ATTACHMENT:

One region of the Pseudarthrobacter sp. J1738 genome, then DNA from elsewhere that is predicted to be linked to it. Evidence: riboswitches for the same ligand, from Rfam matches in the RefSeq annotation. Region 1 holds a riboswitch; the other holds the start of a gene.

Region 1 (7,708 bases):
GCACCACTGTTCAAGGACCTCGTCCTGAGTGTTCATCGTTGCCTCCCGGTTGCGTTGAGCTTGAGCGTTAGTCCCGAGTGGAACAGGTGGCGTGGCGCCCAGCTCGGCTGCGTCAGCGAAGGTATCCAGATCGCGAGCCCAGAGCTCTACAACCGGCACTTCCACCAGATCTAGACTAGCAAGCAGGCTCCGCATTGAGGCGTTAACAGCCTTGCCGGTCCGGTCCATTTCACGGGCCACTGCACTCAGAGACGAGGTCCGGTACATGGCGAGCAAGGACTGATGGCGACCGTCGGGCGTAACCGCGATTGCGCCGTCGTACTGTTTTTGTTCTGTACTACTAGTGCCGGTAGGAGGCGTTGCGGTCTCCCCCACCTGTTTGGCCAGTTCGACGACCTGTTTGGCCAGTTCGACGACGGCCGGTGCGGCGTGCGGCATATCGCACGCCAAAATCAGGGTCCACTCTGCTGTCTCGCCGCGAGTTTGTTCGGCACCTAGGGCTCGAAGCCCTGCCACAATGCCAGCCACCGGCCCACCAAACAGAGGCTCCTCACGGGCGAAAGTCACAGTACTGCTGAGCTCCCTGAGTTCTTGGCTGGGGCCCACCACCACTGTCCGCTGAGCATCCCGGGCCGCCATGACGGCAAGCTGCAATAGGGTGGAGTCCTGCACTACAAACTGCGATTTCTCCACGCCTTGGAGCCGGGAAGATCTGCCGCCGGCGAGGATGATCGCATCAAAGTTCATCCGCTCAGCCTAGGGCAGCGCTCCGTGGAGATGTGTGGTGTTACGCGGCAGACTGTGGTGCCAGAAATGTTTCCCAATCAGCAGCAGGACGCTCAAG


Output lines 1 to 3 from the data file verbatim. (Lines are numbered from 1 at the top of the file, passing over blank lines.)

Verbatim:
One region of the Pseudarthrobacter sp. J1738 genome, then DNA from elsewhere that is predicted to be linked to it. Evidence: riboswitches for the same ligand, from Rfam matches in the RefSeq annotation. Region 1 holds a riboswitch; the other holds the start of a gene.

Region 1 (7,708 bases):
GCACCACTGTTCAAGGACCTCGTCCTGAGTGTTCATCGTTGCCTCCCGGTTGCGTTGAGCTTGAGCGTTAGTCCCGAGTGGAACAGGTGGCGTGGCGCCCAGCTCGGCTGCGTCAGCGAAGGTATCCAGATCGCGAGCCCAGAGCTCTACAACCGGCACTTCCACCAGATCTAGACTAGCAAGCAGGCTCCGCATTGAGGCGTTAACAGCCTTGCCGGTCCGGTCCATTTCACGGGCCACTGCACTCAGAGACGAGGTCCGGTACATGGCGAGCAAGGACTGATGGCGACCGTCGGGCGTAACCGCGATTGCGCCGTCGTACTGTTTTTGTTCTGTACTACTAGTGCCGGTAGGAGGCGTTGCGGTCTCCCCCACCTGTTTGGCCAGTTCGACGACCTGTTTGGCCAGTTCGACGACGGCCGGTGCGGCGTGCGGCATATCGCACGCCAAAATCAGGGTCCACTCTGCTGTCTCGCCGCGAGTTTGTTCGGCACCTAGGGCTCGAAGCCCTGCCACAATGCCAGCCACCGGCCCACCAAACAGAGGCTCCTCACGGGCGAAAGTCACAGTACTGCTGAGCTCCCTGAGTTCTTGGCTGGGGCCCACCACCACTGTCCGCTGAGCATCCCGGGCCGCCATGACGGCAAGCTGCAATAGGGTGGAGTCCTGCACTACAAACTGCGATTTCTCCACGCCTTGGAGCCGGGAAGATCTGCCGCCGGCGAGGATGATCGCATCAAAGTTCATCCGCTCAGCCTAGGGCAGCGCTCCGTGGAGATGTGTGGTGTTACGCGGCAGACTGTGGTGCCAGAAATGTTTCCCAATCAGCAGCAGGACGCTCAAG